On Fridays and Saturdays before he goes to work at the Space Needle, Harold Fields makes his rounds, dropping off a handful of curry buns—sometimes nine, maybe a dozen—at just a few coffee shops around Seattle. They've become a favorite at Tin Umbrella in Hillman City, say staff; down in Georgetown the curry buns get delivered Saturday morning and are gone by the end of the day.
Fields is a sous chef at SkyCity restaurant and runs a yakitori-focused catering business, Umami Kushi with a particular flair for sauces and condiments. Now he’s added this new project—making Japanese-style curry buns as a snack for coffee shops.
“A lot of coffee shops seem to have the same pastries,” says Fields. And he’s a guy who likes his coffee with something savory, not sweet. His time cooking and training in Japan left him with a fondness for the nation's curry pan (pan means bread in Japanese) though coffee shops around here tend to refer to them as curry buns.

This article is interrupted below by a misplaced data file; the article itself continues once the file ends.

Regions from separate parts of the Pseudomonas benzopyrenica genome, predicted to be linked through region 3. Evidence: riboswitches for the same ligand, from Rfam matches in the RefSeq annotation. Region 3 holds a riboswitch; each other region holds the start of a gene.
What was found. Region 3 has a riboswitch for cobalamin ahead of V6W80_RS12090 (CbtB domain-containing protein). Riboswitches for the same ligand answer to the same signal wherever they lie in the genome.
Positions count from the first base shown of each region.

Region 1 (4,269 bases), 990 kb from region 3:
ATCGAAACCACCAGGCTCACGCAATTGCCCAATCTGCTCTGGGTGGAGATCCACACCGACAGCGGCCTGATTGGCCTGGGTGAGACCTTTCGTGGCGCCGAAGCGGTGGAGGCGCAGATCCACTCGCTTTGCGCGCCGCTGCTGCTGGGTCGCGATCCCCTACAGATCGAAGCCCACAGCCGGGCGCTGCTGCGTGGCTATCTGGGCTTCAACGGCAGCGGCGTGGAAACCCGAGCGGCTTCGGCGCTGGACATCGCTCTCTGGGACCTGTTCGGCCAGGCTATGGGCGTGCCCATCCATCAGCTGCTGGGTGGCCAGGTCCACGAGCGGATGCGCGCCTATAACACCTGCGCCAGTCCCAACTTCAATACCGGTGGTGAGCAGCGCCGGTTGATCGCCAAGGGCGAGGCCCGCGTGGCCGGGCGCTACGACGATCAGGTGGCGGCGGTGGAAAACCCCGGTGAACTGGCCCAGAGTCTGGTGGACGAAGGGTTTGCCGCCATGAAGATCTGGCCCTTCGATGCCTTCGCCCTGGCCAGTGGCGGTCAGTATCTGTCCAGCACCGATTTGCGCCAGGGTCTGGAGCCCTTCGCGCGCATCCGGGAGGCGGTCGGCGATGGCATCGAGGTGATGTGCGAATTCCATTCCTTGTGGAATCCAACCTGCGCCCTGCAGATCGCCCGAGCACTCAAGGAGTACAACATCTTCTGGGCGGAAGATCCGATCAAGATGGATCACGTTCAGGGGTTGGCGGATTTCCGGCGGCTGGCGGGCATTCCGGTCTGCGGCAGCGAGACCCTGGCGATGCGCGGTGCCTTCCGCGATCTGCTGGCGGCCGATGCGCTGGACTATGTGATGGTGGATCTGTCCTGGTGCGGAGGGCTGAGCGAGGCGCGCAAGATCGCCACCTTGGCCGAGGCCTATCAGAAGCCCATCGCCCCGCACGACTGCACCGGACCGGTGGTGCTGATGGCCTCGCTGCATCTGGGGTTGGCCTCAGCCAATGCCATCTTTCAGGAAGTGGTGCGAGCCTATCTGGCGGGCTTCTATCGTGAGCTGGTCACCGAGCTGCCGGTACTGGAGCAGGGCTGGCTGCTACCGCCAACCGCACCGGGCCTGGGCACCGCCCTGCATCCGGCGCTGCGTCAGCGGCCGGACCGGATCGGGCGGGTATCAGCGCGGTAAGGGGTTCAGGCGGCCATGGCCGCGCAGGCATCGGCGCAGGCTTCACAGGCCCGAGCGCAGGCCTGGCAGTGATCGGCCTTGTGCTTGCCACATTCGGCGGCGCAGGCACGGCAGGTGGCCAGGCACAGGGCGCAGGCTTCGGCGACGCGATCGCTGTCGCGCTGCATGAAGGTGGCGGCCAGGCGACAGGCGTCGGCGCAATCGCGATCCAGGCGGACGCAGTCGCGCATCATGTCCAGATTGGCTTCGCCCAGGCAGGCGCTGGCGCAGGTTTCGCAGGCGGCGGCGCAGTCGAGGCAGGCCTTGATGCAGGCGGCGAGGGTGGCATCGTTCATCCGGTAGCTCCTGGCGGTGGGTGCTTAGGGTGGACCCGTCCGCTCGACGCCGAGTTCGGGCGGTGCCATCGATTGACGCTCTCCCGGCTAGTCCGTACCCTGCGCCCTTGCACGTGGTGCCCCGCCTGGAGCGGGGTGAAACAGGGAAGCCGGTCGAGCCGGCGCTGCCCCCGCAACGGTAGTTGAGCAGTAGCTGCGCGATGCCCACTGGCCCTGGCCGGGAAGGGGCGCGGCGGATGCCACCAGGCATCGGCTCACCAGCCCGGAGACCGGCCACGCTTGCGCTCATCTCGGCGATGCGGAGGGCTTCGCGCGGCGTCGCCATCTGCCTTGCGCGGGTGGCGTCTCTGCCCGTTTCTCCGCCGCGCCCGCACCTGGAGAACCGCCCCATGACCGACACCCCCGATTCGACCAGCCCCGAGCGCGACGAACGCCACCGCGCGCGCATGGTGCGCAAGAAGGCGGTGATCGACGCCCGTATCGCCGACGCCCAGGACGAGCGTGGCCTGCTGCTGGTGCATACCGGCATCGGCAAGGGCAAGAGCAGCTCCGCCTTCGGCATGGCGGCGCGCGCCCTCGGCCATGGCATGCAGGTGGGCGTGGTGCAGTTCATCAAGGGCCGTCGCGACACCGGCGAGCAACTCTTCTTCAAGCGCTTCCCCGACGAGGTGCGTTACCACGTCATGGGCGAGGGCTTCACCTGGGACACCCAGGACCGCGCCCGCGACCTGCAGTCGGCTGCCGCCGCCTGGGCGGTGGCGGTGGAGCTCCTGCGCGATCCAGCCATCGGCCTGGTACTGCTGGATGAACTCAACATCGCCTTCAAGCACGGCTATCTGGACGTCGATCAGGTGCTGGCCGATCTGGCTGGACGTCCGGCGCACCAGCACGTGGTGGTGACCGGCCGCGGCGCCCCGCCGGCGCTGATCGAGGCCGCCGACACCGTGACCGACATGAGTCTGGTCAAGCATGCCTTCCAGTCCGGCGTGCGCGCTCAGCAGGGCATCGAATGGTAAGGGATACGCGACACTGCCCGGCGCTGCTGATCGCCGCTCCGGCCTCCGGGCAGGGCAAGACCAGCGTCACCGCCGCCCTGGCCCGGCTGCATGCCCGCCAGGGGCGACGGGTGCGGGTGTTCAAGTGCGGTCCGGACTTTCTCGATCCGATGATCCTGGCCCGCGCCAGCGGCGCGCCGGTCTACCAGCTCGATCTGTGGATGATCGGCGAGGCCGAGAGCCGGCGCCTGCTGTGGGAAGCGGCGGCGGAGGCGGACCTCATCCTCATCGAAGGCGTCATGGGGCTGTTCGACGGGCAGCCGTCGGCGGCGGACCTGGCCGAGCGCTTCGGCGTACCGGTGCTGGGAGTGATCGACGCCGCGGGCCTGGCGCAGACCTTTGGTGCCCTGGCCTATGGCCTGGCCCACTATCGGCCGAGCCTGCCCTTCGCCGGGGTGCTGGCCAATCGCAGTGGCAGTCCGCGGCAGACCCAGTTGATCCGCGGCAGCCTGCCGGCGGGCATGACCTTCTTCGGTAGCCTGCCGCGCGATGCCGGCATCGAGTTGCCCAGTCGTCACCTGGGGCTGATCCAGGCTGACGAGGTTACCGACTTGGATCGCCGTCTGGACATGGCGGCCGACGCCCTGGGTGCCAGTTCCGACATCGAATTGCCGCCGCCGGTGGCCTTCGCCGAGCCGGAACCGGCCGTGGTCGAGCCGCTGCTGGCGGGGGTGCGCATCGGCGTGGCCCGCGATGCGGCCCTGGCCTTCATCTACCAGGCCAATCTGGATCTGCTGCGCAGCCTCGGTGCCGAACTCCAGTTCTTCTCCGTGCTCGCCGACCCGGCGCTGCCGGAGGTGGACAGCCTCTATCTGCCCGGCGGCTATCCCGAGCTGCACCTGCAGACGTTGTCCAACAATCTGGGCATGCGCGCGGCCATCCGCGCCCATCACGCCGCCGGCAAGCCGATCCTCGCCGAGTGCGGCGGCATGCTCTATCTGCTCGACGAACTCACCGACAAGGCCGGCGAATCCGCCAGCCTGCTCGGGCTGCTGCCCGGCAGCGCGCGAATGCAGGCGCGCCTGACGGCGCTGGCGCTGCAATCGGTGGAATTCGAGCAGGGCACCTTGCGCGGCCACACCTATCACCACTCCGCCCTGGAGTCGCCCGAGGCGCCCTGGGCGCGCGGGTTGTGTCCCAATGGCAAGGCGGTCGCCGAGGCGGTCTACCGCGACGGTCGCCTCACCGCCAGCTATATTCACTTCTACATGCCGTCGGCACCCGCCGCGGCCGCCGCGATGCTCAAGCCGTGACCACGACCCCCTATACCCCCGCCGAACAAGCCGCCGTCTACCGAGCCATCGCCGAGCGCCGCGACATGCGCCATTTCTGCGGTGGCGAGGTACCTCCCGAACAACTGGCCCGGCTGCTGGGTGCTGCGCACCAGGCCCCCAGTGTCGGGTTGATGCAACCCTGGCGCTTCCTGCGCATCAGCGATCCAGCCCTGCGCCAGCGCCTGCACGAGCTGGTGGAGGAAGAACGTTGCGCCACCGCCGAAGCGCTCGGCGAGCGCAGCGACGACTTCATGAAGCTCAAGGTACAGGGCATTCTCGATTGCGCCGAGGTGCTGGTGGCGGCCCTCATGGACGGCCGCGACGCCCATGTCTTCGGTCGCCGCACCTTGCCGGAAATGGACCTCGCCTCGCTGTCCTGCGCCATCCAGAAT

I’ve had a soft spot for curry pan ever since trying the ones at Fuji Bakery maybe five years ago. Fields’ version consists of a light-as-air brioche-type dough stuffed with curry, coated in panko, and deep fried. Fields keeps the curry on the milder side so it harmonizes with coffee and dials up the meatiness, since that’s how customers seem to like it in the US.
Seattle chefs seem pretty adept at coming up with new models for getting their food in people’s hands that don’t involve opening a restaurant (See: farmers market food vendors, pop-ups, anything involving Monica Dimas). Between curry buns and breakfast tacos, could coffee shops be our next window into up-and-coming foodstuffs?
Fields doesn’t really have details online (he likes the under-the-radar nature, plus all his gigs don’t leave much time to update his website) but you can find them at the following: Tin Umbrella, Tougo, The Station, Empire Espresso, All City Coffee, QED Coffee, The Feed Store, The Conservatory, and Lottie’s Lounge. He delivers either Friday or Saturday, depending on the coffee shop.